Mark Thompson mocks Murdoch's 'bipolar' world view

BBC director general, Mark Thompson, today rejected claims made by James Murdoch that the BBC distorts the media market and responded to criticisms levelled at the corporation by Culture Secretary Ben Bradshaw..

Thompson told the RTS convention in Cambridge today it couldn’t be a “complete coincidence” that every proposal Murdoch advanced aligned with the economic interests of News Corporation, owner of the Times, Sunday Times, Sun and News of the World newspapers and a major stakeholder in BSkyB.

In a controversial address to the Edinburgh TV Festival last month Murdoch described the British media landscape as “Orwellian” saying that only an unregulated free market could guarantee editorial independence.

He said the British media didn’t reflect Murdoch’s interpretation, mocking his “bipolar” universe of market and state, instead insisting that the BBC represented a third, public space.

Thompson said: “How can that be, James Murdoch asks, when you’re state-sponsored and state-controlled? In James’ universe the Hutton crisis could never have happened – no scandal, no crisis, no inquiry, no resignations. Indeed, in public you’d never be bale to slip a cigarette paper between the BBC and the secretary of state. Yeah, right.”

Thompson drew a distinction between the public service remit of the BBC and the paid-for services supplied by commercial media.

He said: “You can’t buy a better service from the BBC no matter how wealthy you are. And you can’t stop people who are less well off than you enjoying just as good a service…that’s why we will never erect a pay zone around our news.”

Thompson said public support for the licence fee and public service broadcasting was strong and getting stronger as he went on to describe criticisms of the BBC made by the culture secretary, Ben Bradshaw, as “frankly puzzling”.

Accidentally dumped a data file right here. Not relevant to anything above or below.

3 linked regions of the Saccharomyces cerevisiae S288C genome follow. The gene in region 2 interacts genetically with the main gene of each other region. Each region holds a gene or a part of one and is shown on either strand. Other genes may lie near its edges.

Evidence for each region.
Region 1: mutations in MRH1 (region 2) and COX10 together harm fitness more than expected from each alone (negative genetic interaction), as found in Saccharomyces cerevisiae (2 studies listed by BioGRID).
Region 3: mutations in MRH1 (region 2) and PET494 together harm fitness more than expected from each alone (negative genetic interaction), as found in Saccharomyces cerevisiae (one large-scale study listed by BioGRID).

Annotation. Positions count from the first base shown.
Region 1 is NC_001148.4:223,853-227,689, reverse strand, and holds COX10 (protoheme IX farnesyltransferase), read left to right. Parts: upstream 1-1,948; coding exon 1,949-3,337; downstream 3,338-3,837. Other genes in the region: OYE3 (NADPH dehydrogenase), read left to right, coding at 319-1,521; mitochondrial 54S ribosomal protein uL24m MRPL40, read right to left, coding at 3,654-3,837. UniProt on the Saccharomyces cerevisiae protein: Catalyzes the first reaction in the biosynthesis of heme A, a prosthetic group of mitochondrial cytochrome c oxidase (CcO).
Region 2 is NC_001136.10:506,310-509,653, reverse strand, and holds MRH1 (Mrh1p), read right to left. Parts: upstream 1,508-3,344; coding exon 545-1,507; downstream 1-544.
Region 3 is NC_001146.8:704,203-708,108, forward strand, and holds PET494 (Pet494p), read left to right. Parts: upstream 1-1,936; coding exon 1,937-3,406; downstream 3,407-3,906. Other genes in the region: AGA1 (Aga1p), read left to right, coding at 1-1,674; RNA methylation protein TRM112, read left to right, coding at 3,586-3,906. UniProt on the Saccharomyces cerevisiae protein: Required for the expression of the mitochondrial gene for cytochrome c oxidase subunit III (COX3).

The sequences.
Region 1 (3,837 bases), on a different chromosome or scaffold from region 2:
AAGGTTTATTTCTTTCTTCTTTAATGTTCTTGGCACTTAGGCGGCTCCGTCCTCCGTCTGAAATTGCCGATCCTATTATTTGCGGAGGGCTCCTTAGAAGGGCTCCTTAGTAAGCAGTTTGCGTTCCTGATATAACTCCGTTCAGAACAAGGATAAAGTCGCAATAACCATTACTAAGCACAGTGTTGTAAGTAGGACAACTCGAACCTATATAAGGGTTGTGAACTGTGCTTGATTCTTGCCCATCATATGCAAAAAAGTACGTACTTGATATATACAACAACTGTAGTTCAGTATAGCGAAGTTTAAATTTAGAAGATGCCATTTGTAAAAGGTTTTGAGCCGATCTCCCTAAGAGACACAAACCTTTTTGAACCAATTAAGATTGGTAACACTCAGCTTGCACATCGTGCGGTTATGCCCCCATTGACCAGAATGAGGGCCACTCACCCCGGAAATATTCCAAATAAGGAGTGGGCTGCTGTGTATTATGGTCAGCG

Bradshaw used his address to the RTS yesterday to say the BBC Trust was not “sustainable in the long term”, that the BBC had “probably has reached the limits of reasonable expansion’ and that its mixture of channels was in danger of creating a “serious imbalance” in the industry.

Thompson admitted the corporation has “faults and failings, and of course there are plenty of them”. but said there was “no evidence” that thel BBC was making commercial broadcasters’ problems worse.

Thompson told the RTS the government has asked the BBC to launch a range of new services to help transition to digital technology, adding: “Ben’s [Bradshaw] surprise at these services is itself surprising.”

Thompson said Bradshaw should address colleagues in the present Cabinet with his criticisms of the Trust as it was invented and enshrined into the BBC charter by them.

He also reiterated the BBC line that top-slicing the licence fee was not the way to fund public service broadcasting outside the corporation and suggested the government think “more imaginatively” about what kind of local and regional public service news it wanted to support.

He said: “Is a replication of the current ITV provision – close to a mirror-image of the BBC service – really what this country needs in a post-switchover world?”

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